King Henry used “talley sticks” to create an interest free money supply for England, it worked for 726 years! Perhaps the fact that in 1694 the Bank of England at its formation attacked the Tally Stick System gives us a clue as to why most of us have never heard of them. They realised it was money outside the power of the money changers, (the very thing King Henry had intended).

  5. Can you please share more information on this legislation that will force people to spend? It’s the first I’ve heard of it and I’d like to know more? Which house is it before? Federal? etc.


  6. Thank you all for your comments, I really appreciate the feedback. And thank you PeteS for enlightening us further on bank’s practices and some of the history, I will definitely have a look at the linked website!
    As for the root cause of consumerism, my theory for that will be the subject of a future article.
    Thanks also to everyone who is sharing this article, if it inspires, affects change or provokes thoughts in just one person, it is so worth it!

  7. Excellent piece Zaia!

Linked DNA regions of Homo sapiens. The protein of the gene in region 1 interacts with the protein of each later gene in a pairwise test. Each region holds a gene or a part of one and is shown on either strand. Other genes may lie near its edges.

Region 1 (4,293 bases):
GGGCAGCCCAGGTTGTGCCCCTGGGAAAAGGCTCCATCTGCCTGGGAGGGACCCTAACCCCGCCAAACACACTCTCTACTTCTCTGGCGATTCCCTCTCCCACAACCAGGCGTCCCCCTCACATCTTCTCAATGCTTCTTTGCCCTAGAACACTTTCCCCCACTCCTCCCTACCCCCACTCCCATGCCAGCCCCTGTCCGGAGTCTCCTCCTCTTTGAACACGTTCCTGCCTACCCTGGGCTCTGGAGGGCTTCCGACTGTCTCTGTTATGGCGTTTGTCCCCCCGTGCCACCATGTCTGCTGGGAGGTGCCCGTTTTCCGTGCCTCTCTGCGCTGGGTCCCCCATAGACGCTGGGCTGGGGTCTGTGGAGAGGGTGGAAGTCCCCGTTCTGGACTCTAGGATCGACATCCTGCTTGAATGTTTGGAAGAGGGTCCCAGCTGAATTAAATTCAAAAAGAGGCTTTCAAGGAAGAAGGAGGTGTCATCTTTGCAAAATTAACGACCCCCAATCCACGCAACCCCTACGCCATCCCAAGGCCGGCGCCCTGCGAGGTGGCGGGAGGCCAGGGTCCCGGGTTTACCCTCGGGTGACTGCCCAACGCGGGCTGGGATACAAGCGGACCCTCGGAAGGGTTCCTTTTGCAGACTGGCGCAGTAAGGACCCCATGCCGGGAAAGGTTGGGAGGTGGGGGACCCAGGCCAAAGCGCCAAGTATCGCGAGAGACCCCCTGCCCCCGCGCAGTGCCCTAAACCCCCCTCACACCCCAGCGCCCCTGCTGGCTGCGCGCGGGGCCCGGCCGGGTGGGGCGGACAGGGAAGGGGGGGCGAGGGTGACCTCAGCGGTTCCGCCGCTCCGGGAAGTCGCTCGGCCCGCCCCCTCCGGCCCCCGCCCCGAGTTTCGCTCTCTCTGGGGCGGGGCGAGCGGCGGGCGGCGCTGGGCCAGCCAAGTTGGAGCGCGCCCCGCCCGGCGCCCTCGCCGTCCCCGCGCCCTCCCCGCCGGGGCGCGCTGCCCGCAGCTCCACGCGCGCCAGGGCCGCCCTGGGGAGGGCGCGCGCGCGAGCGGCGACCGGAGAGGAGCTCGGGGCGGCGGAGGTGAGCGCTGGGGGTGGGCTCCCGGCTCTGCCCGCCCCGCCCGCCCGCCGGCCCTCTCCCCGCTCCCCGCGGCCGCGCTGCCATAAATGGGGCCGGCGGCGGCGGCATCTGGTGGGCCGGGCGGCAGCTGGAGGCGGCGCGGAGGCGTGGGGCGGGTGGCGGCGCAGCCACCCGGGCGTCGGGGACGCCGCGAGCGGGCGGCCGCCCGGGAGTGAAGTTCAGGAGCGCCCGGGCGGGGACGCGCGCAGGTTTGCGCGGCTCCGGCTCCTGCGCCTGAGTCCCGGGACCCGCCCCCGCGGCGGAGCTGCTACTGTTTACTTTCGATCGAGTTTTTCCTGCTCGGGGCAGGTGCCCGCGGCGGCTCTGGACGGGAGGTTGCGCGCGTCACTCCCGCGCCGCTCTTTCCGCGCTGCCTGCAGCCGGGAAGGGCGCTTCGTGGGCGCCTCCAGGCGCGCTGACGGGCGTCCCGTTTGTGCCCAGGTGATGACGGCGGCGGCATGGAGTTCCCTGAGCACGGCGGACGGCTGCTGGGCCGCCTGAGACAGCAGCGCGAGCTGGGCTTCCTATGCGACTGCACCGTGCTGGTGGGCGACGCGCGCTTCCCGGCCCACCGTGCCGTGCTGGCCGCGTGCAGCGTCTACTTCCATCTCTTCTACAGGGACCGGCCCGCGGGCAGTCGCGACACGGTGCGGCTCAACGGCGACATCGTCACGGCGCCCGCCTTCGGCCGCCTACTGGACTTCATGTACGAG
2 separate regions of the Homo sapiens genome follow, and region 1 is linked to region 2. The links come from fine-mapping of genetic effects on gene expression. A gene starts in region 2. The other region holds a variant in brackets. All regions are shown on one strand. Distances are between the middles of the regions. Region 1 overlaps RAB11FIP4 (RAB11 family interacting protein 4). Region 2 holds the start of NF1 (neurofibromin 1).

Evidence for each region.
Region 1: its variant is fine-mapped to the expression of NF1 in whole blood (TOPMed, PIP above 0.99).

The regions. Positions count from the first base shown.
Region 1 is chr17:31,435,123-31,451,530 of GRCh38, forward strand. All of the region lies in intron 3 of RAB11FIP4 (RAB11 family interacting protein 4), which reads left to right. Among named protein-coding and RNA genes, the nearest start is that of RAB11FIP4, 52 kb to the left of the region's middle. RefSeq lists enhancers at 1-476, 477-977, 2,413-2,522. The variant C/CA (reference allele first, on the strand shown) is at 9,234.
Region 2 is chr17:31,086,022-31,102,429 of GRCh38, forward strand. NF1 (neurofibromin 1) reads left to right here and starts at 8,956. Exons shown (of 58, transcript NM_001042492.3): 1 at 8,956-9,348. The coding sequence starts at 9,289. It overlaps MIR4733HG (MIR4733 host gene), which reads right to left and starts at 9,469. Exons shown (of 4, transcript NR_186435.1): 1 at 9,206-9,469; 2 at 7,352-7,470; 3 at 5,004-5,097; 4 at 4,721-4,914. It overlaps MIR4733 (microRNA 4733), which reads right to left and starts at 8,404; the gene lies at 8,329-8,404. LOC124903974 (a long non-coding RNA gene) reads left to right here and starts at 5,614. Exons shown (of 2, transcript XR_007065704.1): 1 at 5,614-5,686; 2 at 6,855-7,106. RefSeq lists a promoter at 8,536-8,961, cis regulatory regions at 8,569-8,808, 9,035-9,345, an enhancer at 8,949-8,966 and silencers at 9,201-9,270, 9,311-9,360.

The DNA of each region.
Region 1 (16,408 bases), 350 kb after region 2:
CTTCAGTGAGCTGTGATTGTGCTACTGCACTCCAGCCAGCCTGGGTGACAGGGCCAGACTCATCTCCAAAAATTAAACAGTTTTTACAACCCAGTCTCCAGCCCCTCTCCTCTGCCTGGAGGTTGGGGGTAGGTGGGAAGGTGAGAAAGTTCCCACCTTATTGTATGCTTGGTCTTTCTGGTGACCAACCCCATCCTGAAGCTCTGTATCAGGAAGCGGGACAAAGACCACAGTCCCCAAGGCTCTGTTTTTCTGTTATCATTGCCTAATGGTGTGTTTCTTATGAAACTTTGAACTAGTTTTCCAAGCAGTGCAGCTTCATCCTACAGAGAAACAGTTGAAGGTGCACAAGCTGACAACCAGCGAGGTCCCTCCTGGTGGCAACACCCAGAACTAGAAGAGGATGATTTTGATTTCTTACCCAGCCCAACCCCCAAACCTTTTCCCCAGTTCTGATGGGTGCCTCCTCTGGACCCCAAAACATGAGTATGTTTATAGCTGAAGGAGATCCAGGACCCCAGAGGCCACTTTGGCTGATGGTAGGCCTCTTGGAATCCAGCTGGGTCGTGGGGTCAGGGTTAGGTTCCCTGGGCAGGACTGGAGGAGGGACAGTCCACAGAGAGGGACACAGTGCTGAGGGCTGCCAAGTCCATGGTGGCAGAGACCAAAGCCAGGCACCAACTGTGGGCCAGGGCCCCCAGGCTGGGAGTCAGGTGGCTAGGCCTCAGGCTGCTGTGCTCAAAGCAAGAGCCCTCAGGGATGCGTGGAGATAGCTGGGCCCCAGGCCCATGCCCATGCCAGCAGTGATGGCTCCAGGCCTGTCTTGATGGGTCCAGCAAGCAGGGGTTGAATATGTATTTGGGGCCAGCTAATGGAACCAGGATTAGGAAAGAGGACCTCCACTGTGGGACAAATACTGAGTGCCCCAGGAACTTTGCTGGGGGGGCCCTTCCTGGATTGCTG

I’m currently doing my PDC with Tom at Kin Kin Souls, and I can tell you that this is a couple who walk the talk. I’m loving the atmosphere at the farm and Tom is an excellent teacher. You really have to see how he hugs his cows!

    If you are looking for a PDC you would do really well to consider doing it in Kin Kin.

  8. Good call for action, though you have some misguided “facts” there. For example, the reason devices don’t last as long as they do has nothing to do with running out of resources or their quality. It’s primarily because of “planned obsolescence” and maximizing profits – and, believe it or not, you get what you pay for. And the reason it’s becoming difficult to find good-quality, long-lasting goods across the board is a very simple one – not enough people buy them, and the producers cannot stay in business. Don’t blame the depersonalized “corporations” or the “system” for this, they just produce what people are willing to buy – and, I might add, are very reactive to consumers’ changing needs, so a wide-range change in buying habits would dramatically and efficiently change the industry also, all without regulations.

  9. @mk
    Profit can be achieved in following ways:

    – The workers get paid less than what products are sold for.
    – The products are sold for more than their value.
    – The products are made as cheap and with as short life span as possible to increase the turnover.
    – You use as little money as possible on working conditions, just enough to not adversely influence production.
    – Raw materials and resources are sourced as cheaply as possible and in large enough quantities to make them cheap.
    – You use as little money as possible to deal with and dispose of waste.

    You blame consumers, but to me it’s obvious that it’s the profit motive that is the root cause. In an economy of gifts, as envisioned by Charles Eisenstein, this would all be very different: